I really do think that macro lenses are magical and I love, not only the results, but I love to play with them. I can spend hours and hours crouched down in a garden exploring the endless possibilities for creativity. As always, I break most of the photography rules. I almost never use a tripod when shooting outdoors. I realize that just breathing changes the focus ground, but I’m OK with that. I often shoot in manual focus and I sometimes use my body to focus rather than the lens.

macro photography

I move slightly forward and compose a shot and then I move ever so slightly backward and the scene changes in my viewfinder without even touching the lens. Yes, there is wind and my body sway to contend with, but I always seem to get results that please me. The soft dreamy quality of the shallow depth of field just makes the flowers seem even more delicate and beautiful. There are times when achieving a tack sharp photo is what I want.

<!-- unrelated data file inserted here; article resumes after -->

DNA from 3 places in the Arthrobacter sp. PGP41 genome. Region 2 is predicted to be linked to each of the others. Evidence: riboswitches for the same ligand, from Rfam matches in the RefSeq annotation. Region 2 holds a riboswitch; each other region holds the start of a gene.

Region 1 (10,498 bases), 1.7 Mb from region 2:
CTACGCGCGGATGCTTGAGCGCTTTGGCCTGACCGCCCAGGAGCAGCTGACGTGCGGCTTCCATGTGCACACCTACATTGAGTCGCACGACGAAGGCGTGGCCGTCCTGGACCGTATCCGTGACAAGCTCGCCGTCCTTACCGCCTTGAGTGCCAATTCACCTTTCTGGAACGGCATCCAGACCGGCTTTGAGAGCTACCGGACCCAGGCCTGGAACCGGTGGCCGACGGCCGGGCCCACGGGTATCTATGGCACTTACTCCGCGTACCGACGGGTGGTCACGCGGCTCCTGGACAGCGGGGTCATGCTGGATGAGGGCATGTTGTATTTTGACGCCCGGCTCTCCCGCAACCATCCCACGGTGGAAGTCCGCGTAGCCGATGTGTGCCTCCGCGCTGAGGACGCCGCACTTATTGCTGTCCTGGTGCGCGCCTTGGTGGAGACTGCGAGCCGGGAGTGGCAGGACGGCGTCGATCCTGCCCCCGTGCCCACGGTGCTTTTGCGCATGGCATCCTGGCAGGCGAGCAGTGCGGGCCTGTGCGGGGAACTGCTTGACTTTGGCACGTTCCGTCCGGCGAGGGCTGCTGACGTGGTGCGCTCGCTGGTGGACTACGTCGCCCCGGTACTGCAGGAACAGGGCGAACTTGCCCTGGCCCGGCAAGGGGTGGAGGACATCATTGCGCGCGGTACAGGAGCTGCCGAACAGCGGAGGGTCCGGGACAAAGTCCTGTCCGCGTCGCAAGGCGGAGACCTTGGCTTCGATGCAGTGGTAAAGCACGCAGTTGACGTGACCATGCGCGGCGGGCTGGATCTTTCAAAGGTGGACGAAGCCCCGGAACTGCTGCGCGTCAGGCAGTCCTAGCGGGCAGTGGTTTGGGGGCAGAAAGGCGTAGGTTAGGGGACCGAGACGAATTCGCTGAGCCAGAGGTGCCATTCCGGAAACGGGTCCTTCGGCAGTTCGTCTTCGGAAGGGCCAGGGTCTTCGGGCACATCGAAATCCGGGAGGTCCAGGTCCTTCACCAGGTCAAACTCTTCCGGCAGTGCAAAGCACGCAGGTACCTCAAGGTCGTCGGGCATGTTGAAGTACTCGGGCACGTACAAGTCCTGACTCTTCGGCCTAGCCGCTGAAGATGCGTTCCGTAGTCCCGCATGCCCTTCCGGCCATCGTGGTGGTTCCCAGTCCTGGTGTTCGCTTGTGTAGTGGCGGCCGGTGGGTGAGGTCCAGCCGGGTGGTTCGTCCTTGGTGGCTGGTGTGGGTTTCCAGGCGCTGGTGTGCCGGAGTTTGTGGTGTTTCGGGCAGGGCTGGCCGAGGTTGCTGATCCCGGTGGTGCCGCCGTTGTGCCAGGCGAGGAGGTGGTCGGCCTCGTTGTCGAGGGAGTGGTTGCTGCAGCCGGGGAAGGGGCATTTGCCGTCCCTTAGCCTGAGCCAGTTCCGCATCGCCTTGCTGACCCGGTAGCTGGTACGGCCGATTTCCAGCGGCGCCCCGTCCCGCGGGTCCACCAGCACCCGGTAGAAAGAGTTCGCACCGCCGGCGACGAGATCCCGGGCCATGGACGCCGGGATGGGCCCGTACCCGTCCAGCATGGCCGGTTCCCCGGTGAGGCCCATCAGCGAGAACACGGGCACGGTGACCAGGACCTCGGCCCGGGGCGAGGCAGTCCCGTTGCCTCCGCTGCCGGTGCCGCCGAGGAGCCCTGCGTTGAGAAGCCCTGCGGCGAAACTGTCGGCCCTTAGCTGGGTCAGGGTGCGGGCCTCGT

macro photography

But other times I prefer a slightly out-of-focus painterly look.

macro photography

And sometimes I manage to get a combination of both looks in one image.

macro photography

One of my favorite things to do is to purposefully stick my lens right into my subject – so close that leaves or vegetation literally touch the lens. This creates a soft, hazy filter effect. The more leaves in the way, the more interesting the result.

macro photography

When I originally purchased my macro lens many years ago, it was for a specific purpose. I was shooting small objects in the studio, with the dreaded tripod and lights. I can’t say I enjoyed any of that shooting and never really gave the lens enough attention. It wasn’t until I brought it outside to just ‘play with it’ that I fell in love with it.

macro photography

Do you own a macro lens? And if so, how often do you use it? What are your favorite macro subjects?